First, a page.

When love doesn’t last: interest-only honeymoon loans
Some things are too good to be true. Interest-only loans fall into this category. You’ll soon discover that what you first see, and repay, is just the tip of the iceberg.
An interest-only loan in the residential housing context is a mortgage where the homeowner makes repayments only covering the interest portion of the loan. The ‘principal’ component of the loan isn’t paid – which is the amount the property is worth.
This type of loan comes with great benefits, like lower repayments at the start, tax deductions for investment properties, and an option for a construction loan. But (yes, there’s always a but), the repayments are higher when the interest-only period ends. You’ll pay more over the lifetime of the loan, and the interest rate may be higher than the principal.
Two couples, each borrow $750,000 over 30 years.
Let’s say Sam and Steph go interest-only for five years. Their interest rate is 4.25%, so their monthly payment during the interest-only period is $2,650. Once the five years is up, they begin their monthly $4,065 payments. Over 30 years, they’ll pay $1,378,000.
Compare this to Scott and Nicole. Their interest rate is 3.95%. With a monthly payment of $3,500 over 30 years, they’ll pay $1,280,000 – over $100,000 less than the couple who ‘honeymooned’ for the first five years.
Consumer spending and economic growth is squeezed by low wages and regulatory tightening on lending – which is putting a strain on the stability of the financial system, Morgan Stanley’s analyst Richard Wiles believes. He labeled interest-only loans as a ‘weak spot.’
Last year, APRA put a limit on interest-only lending to 30% of total new residential mortgage lending, put restrictions on interest-only lending on loan to value ratios (LVRs) above 80%, and asked for strong scrutiny of interest-only loans at an LVR above 90%.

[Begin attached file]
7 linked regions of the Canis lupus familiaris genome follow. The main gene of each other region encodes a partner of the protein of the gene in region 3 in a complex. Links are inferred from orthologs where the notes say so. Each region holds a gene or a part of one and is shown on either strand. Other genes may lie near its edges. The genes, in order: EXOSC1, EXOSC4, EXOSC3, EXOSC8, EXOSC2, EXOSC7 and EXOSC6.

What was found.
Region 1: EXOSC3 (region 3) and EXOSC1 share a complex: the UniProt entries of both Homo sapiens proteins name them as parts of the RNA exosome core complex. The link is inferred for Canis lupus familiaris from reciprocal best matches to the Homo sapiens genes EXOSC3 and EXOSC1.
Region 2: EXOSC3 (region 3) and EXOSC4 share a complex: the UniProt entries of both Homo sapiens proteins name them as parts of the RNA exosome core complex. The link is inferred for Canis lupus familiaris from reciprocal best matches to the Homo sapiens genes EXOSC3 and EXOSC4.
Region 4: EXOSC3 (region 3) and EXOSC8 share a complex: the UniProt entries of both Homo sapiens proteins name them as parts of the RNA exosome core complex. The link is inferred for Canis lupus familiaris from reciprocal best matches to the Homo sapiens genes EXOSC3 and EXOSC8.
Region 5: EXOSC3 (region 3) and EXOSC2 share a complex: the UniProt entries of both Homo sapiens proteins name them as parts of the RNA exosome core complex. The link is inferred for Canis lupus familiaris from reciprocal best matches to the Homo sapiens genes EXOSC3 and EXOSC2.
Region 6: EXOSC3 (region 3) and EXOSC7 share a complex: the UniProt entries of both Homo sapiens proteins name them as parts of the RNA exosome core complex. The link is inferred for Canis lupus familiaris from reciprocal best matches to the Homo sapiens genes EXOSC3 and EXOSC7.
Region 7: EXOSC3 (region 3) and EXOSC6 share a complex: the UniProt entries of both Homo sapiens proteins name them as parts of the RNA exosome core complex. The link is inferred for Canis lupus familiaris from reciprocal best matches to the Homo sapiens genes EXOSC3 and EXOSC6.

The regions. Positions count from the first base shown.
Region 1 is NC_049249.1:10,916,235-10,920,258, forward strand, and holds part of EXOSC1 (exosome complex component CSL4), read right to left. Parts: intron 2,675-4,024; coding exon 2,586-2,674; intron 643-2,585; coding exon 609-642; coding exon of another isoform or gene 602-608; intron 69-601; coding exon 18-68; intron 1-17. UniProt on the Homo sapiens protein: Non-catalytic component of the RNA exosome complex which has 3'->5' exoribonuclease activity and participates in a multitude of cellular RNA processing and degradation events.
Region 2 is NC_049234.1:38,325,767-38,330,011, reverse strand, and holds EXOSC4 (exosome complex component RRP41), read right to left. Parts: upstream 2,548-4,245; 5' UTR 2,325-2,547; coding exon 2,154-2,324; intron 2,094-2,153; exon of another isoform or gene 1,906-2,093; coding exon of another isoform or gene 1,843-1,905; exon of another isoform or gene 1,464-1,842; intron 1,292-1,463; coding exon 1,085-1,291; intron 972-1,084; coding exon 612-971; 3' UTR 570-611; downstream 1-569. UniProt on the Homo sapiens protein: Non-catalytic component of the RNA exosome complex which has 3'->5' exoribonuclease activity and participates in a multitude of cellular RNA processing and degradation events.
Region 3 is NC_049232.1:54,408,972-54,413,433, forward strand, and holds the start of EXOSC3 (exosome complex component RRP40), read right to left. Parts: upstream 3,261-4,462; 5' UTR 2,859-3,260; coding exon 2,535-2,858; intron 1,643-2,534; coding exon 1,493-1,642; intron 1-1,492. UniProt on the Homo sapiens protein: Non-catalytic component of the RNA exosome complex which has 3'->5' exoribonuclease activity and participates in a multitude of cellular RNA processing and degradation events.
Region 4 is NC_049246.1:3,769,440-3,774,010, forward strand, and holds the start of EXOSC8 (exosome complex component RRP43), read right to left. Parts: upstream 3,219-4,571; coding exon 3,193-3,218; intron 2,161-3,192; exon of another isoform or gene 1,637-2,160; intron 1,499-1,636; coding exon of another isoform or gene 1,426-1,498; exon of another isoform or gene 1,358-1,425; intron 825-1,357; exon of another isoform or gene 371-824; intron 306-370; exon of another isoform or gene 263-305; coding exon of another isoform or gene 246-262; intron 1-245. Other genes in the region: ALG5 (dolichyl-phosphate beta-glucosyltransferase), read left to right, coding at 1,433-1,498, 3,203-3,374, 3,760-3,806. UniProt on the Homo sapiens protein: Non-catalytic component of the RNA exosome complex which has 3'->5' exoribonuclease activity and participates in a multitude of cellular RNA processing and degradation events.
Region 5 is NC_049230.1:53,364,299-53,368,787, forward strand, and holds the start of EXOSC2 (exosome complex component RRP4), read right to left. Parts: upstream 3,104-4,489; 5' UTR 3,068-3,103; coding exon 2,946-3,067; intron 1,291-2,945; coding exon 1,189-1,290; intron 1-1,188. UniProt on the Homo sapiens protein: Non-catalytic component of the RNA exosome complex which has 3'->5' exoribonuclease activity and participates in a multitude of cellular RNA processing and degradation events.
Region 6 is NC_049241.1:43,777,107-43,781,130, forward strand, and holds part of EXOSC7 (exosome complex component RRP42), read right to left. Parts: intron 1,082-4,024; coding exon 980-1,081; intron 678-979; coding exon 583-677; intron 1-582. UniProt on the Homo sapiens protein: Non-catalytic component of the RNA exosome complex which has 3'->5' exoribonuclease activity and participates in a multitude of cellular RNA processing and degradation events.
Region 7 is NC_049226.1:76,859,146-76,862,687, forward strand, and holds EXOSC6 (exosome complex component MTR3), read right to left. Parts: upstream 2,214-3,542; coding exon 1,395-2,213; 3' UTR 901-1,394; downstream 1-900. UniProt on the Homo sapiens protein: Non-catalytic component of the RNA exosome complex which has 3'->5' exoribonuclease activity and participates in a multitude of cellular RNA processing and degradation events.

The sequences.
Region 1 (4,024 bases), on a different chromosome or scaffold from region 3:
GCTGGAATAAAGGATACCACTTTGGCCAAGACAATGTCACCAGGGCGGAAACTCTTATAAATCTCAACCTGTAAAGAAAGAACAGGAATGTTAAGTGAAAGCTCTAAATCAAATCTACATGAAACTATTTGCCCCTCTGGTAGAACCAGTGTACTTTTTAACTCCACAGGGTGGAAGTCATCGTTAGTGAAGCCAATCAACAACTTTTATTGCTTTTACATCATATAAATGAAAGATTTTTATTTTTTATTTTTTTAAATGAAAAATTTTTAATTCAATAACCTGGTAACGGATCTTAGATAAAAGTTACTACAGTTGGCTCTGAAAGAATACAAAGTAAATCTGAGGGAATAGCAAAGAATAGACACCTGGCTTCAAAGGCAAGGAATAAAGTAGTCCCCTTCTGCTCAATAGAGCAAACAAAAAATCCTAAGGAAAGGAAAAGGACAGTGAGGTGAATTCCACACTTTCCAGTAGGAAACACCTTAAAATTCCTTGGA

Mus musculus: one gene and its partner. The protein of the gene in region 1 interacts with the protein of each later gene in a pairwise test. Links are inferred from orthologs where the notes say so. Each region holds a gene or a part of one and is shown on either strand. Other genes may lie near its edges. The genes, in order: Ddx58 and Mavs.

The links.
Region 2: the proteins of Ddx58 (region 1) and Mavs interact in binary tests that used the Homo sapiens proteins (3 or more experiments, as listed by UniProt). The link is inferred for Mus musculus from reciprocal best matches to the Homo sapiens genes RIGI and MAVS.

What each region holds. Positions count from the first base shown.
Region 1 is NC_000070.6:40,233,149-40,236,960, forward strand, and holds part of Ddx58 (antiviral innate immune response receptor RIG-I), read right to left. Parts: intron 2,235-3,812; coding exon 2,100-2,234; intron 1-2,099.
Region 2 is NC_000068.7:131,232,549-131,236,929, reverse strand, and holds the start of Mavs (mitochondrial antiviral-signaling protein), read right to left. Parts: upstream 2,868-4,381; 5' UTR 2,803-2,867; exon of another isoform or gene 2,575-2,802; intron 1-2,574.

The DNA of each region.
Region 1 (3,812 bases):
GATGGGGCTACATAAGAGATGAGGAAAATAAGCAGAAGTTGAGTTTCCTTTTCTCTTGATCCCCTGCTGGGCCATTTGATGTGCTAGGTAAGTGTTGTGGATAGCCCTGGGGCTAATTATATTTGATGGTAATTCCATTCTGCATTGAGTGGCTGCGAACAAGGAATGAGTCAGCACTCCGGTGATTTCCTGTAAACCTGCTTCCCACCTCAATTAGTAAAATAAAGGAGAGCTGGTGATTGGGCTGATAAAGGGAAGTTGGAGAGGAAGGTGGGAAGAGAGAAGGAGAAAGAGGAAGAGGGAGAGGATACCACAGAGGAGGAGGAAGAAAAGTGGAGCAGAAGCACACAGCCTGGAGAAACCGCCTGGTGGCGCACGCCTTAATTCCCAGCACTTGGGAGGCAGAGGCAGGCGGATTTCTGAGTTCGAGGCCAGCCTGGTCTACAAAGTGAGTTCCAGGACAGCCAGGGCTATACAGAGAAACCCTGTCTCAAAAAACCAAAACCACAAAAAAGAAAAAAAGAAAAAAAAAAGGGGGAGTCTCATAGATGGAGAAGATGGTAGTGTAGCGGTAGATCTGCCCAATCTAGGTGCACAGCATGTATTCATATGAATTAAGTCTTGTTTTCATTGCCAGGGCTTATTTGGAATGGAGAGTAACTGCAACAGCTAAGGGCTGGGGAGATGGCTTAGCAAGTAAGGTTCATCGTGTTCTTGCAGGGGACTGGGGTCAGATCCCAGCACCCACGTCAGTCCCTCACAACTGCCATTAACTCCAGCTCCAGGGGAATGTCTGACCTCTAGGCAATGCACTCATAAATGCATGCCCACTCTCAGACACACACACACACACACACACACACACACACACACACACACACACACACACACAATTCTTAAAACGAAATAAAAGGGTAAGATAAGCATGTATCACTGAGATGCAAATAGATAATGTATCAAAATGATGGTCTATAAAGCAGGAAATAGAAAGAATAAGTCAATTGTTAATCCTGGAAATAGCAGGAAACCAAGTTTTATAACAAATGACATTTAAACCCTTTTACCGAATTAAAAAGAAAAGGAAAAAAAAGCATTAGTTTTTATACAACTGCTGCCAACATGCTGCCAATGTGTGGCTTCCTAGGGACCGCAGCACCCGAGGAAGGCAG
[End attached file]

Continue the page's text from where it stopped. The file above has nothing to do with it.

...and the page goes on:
Banks have raised their rates on these loans by around 90 basis points in a bid to dampen demand – addressing the risk that’s become greater than direct credit losses in housing, as homeowners are more likely to sell the property if rates rise. There’s no wonder with monthly repayments for these loans jumping between 30-60% at the end of the interest-only period.
monthly repayments for these loans jumping between 30-60% at the end of the interest-only period.
Good things take time…
While it’s tempting to take advantage of interest-only loans so you can get into your house (or add to your investment portfolio) quicker, it’s important to have a long-term mindset.
- Can I afford the higher repayments when the interest-only period ends?
- Can I trust myself not to dip into my offset account?
- Will the short-term benefits outweigh the long-term costs?
- If I can't afford a principal and interest loan, is now the right time to borrow?
This is not to say that interest-only loans are a no-go. Rather, it’s just a matter of educating yourself and knowing your situation once the five years is up. Some options are lowering your payments by putting extra funds into an offset account, finding a cheaper home, or reducing the interest-only period to lower long-term payments.
For some investors, they are now experiencing the end of the honeymoon period and coming off the interest-only mortgages and finding a rude shock as banks are now more strict on their lending criteria. However it is not impossible to refinance on another interest only loan. You need a good mortgage broker who knows the banks appetite, if you need some help then shout.
Want specific advice tailored to your situation? Get in touch now.